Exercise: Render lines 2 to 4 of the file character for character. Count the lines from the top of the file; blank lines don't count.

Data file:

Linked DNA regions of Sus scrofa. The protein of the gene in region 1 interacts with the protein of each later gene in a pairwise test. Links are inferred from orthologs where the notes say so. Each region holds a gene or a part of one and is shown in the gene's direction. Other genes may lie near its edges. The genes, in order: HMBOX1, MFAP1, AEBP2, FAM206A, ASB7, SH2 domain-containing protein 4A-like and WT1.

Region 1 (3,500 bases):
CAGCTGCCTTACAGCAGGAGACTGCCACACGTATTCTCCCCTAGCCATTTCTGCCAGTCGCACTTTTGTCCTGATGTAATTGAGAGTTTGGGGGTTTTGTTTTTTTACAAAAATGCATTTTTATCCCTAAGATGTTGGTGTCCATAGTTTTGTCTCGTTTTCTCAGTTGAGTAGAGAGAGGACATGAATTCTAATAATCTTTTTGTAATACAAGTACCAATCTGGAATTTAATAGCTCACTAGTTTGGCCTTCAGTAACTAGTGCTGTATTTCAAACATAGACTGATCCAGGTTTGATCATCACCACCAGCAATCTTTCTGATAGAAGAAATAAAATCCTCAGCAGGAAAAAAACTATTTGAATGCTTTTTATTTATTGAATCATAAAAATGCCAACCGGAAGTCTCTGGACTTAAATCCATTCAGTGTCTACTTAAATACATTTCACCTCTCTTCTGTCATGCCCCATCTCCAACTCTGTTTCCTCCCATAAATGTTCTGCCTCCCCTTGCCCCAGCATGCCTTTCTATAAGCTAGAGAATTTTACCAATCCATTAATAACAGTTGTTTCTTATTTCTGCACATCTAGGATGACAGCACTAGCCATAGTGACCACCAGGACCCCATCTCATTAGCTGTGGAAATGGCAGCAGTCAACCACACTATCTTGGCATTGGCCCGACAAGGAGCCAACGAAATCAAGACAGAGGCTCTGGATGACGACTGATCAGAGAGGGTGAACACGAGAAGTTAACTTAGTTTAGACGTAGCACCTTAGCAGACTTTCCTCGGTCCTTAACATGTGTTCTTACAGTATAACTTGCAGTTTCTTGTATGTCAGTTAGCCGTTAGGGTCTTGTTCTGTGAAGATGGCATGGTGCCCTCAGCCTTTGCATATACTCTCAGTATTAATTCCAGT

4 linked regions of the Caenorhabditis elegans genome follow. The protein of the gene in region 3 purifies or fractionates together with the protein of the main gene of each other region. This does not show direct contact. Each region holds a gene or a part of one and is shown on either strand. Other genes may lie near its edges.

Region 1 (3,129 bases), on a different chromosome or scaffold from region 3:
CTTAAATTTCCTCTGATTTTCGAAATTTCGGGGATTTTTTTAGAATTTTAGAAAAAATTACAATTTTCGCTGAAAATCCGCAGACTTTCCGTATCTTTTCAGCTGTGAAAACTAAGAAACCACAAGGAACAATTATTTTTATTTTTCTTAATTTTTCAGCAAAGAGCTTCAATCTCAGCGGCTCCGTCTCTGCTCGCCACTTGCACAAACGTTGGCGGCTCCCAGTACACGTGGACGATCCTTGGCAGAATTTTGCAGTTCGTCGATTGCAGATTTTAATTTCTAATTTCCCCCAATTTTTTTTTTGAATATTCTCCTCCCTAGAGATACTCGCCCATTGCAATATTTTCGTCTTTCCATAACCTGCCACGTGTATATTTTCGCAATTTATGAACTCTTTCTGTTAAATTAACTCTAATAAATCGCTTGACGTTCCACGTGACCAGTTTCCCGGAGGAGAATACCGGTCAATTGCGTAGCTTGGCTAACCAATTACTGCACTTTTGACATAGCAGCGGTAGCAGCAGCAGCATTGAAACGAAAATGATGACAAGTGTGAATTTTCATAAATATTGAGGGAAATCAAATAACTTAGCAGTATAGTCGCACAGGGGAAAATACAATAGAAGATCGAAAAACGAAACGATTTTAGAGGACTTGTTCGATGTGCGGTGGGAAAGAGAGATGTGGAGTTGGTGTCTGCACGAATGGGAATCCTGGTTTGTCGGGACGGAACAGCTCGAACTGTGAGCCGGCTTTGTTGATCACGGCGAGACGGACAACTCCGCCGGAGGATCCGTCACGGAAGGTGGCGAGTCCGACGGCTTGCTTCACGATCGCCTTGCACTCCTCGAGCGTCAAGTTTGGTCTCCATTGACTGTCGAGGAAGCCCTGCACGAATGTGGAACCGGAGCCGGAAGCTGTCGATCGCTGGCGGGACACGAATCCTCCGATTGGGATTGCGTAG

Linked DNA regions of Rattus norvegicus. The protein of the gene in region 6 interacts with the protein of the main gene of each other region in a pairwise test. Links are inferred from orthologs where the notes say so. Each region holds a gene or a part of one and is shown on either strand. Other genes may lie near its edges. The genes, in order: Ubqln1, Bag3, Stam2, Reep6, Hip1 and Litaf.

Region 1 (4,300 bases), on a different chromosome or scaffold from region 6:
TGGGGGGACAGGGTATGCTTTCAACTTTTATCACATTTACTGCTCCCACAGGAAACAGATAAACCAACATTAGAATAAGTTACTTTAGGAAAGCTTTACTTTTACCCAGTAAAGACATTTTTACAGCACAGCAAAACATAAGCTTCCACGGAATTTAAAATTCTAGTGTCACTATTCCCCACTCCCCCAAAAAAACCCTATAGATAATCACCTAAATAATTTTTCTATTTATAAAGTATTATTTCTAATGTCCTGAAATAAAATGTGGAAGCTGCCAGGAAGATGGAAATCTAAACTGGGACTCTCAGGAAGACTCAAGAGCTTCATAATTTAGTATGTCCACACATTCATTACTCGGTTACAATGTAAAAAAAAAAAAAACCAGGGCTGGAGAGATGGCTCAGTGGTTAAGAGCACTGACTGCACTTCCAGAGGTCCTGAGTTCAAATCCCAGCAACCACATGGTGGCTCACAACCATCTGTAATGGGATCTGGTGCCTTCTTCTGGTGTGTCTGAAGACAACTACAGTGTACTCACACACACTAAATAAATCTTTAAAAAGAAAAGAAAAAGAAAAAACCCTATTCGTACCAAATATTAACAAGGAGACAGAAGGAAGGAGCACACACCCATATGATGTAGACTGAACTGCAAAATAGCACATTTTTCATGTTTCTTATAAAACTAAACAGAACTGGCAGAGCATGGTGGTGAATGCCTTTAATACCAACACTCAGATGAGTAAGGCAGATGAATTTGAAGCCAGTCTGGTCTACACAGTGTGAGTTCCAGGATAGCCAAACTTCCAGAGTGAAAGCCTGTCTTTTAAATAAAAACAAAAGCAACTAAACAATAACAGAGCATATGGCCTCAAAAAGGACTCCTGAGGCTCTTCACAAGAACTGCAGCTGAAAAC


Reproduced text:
Region 1 (3,500 bases):
CAGCTGCCTTACAGCAGGAGACTGCCACACGTATTCTCCCCTAGCCATTTCTGCCAGTCGCACTTTTGTCCTGATGTAATTGAGAGTTTGGGGGTTTTGTTTTTTTACAAAAATGCATTTTTATCCCTAAGATGTTGGTGTCCATAGTTTTGTCTCGTTTTCTCAGTTGAGTAGAGAGAGGACATGAATTCTAATAATCTTTTTGTAATACAAGTACCAATCTGGAATTTAATAGCTCACTAGTTTGGCCTTCAGTAACTAGTGCTGTATTTCAAACATAGACTGATCCAGGTTTGATCATCACCACCAGCAATCTTTCTGATAGAAGAAATAAAATCCTCAGCAGGAAAAAAACTATTTGAATGCTTTTTATTTATTGAATCATAAAAATGCCAACCGGAAGTCTCTGGACTTAAATCCATTCAGTGTCTACTTAAATACATTTCACCTCTCTTCTGTCATGCCCCATCTCCAACTCTGTTTCCTCCCATAAATGTTCTGCCTCCCCTTGCCCCAGCATGCCTTTCTATAAGCTAGAGAATTTTACCAATCCATTAATAACAGTTGTTTCTTATTTCTGCACATCTAGGATGACAGCACTAGCCATAGTGACCACCAGGACCCCATCTCATTAGCTGTGGAAATGGCAGCAGTCAACCACACTATCTTGGCATTGGCCCGACAAGGAGCCAACGAAATCAAGACAGAGGCTCTGGATGACGACTGATCAGAGAGGGTGAACACGAGAAGTTAACTTAGTTTAGACGTAGCACCTTAGCAGACTTTCCTCGGTCCTTAACATGTGTTCTTACAGTATAACTTGCAGTTTCTTGTATGTCAGTTAGCCGTTAGGGTCTTGTTCTGTGAAGATGGCATGGTGCCCTCAGCCTTTGCATATACTCTCAGTATTAATTCCAGT

4 linked regions of the Caenorhabditis elegans genome follow. The protein of the gene in region 3 purifies or fractionates together with the protein of the main gene of each other region. This does not show direct contact. Each region holds a gene or a part of one and is shown on either strand. Other genes may lie near its edges.